“Trustees: The Venerable Walter Augustus Shirley, Archdeacon of Derby; John Pemberton Plumptre, Esq., M.P., of Fredville, in the County of Kent; John Hardy, Esq., 3, Portland Place, in the County of Middlesex; the Rev. Thomas Bartlett, M.A., Rector of Kingston, Kent; and Alexander Gordon, Esq., 37, Old Bond Street, London. Architects: Messrs. Scott and Moffat. Builders: Messrs. John and Parker Ayers, Dover.“ The building and furnishing of the Church occupied ten months, the consecration by the Archbishop of Canterbury (Dr. Howley), taking place on the 13th of June, 1844. The petition for consecration was presented to the Archbishop by the Rev. John Ellison Bates, M.A., the first incumbent (styled "perpetual curate“) who, at the conclusion of the ceremony of consecration, preached the first sermon from these words: “Will God indeed dwell on the earth? Behold the heaven and the heaven of heavens cannot contain Thee; how much less this House that I have builded?“ After the service in the Church, the Archbishop proceeded to a tent, erected in the churchyard, and consecrated the land enclosed round the church, as a burial ground, although the Inter-mural Burials Law subsequently stopped it being used for that purpose. Only two or three burials took place in the churchyard, therefore, including those of the first incumbent and his wife.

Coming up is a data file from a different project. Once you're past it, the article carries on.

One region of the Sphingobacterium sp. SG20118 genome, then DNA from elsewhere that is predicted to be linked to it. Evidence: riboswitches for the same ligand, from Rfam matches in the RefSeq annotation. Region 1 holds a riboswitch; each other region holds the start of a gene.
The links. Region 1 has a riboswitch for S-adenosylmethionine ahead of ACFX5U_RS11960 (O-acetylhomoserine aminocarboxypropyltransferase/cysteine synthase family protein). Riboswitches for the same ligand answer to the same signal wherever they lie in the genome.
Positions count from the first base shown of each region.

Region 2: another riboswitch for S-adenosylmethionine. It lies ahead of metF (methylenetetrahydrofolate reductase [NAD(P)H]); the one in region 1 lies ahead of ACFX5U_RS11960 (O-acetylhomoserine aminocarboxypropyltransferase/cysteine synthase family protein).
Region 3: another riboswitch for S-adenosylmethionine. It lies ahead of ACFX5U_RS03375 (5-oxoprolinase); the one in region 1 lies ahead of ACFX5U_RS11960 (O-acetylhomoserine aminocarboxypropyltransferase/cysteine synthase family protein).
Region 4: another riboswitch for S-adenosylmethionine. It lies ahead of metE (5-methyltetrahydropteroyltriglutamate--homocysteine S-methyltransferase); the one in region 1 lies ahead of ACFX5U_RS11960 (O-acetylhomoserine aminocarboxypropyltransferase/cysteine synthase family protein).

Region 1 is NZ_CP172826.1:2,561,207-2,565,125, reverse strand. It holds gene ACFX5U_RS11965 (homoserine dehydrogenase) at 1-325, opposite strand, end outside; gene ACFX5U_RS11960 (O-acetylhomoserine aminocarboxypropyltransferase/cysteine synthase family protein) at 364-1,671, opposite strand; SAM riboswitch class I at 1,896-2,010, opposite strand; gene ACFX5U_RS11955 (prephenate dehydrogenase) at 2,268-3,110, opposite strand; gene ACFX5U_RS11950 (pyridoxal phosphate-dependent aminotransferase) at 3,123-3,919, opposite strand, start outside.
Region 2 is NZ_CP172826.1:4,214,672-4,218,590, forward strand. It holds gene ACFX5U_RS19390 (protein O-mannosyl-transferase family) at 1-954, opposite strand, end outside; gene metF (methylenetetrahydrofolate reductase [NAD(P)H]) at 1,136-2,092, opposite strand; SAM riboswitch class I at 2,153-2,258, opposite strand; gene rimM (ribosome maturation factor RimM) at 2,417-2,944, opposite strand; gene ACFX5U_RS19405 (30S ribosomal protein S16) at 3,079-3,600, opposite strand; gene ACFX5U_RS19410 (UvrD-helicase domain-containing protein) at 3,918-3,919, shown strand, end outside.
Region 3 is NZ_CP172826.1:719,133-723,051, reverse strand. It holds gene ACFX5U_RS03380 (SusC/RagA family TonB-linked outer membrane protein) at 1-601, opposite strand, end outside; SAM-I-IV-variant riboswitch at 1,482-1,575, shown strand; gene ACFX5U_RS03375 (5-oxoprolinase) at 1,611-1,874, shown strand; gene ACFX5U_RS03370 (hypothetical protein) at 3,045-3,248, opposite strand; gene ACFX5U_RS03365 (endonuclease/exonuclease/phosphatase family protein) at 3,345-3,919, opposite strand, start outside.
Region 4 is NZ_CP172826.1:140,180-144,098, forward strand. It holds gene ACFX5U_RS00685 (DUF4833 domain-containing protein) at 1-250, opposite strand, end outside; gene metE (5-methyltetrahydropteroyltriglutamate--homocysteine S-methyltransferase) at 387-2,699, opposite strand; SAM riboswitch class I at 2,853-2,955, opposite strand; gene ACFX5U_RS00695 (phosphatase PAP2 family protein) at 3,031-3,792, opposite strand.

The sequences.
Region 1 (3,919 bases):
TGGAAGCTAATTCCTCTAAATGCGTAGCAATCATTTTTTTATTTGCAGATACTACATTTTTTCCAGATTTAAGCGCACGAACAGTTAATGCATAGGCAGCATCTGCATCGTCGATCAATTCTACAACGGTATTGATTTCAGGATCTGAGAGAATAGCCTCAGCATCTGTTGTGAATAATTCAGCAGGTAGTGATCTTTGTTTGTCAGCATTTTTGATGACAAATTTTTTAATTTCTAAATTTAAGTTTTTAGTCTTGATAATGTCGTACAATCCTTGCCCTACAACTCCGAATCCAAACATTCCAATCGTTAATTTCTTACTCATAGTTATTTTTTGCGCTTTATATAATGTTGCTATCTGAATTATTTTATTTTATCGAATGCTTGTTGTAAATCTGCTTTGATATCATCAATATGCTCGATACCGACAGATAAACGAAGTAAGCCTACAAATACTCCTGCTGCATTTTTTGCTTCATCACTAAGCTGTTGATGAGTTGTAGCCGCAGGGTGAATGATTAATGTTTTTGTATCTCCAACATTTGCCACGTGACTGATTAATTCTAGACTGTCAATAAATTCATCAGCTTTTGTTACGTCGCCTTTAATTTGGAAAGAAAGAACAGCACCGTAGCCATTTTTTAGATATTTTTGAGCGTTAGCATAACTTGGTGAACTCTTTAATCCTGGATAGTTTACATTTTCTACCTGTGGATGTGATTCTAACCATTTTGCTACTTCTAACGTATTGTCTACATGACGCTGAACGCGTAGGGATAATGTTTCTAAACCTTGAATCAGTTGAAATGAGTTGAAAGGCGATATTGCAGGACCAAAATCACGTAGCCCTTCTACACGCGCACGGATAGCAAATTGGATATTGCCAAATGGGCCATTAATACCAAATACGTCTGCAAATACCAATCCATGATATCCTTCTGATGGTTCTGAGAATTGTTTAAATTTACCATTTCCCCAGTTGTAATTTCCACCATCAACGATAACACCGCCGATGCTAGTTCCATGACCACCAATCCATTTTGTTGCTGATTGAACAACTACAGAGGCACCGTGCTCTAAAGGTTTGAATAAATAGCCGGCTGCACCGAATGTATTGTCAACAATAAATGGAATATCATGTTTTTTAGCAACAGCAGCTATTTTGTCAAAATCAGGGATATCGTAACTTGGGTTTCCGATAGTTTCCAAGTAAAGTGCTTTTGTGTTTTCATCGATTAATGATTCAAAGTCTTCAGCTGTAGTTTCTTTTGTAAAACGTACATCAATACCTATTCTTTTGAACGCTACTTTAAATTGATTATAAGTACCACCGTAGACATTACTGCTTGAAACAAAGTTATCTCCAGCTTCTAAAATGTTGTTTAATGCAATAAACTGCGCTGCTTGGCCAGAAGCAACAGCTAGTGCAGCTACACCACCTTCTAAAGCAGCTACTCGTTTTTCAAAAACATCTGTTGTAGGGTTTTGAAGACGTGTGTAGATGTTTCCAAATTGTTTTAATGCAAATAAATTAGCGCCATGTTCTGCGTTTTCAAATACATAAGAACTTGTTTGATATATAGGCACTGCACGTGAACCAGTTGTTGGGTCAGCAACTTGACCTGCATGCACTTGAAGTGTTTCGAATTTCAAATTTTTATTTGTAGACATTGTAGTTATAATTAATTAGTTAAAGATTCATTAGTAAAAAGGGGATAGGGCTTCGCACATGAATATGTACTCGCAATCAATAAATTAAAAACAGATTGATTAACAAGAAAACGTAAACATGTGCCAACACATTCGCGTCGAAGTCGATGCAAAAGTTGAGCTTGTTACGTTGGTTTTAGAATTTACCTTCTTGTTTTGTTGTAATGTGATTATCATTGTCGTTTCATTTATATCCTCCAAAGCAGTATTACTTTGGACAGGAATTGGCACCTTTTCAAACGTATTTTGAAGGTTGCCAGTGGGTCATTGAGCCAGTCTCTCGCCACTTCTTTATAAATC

For the building and endowment of this church, £4,600 was subscribed, of which £1,100 was invested as an endowment, and £3,500 spent in levelling the land and erecting the building. The original plan provided only one gallery, that across the west end; in 1848, the south gallery was built for the poor, and in 1851 the north gallery was erected by the incumbent, the two adding about £300 to the cost of the building. The massive carved oak communion table was the gift of Mr. John Finnis, the chairs the gift of Mr. R. N. Docker, the communion plate the gift of Mr. J. P. Plumptre, M.P., carpeting and other furniture the gift of the Countess of Effingham, and the font was presented by Mr. J. E. Youden.


Sir John Falstaff

Ladywell, nearly 100 years ago. By then a widening of the previously narrow lane had already taken place. Until 1867 it was only 14ft wide, cobbled, and had a drainage gully running down the centre. At that time the lane was one of the boundaries of the town. Beyond it was open fields and the villages of Buckland, River and Temple Ewell.


Ladywell Corner

In 1867 the lane was widened to 20ft but it was still extremely narrow at the High Street junction as may be judged from the picture above which is a view looking down Ladywell from the main street. Consequently another widening became necessary in 1893, involving property on the side opposite the Town Hall, between the Sir John Falstaff public house and the High Street corner.

The public house was rebuilt in 1903 and the High Street corner premises in 1907. An interesting feature visible in the original picture is the line of railings of the front gardens of properties facing Ladywell and the Town Hall, known as St Martin’s Terrace, which were in domestic occupation when the photograph was taken. These short gardens were removed when the Corporation widened High Street in 1903.


If anyone should have any a better picture than any on this page, or think I should add one they have, please email me at the following address:-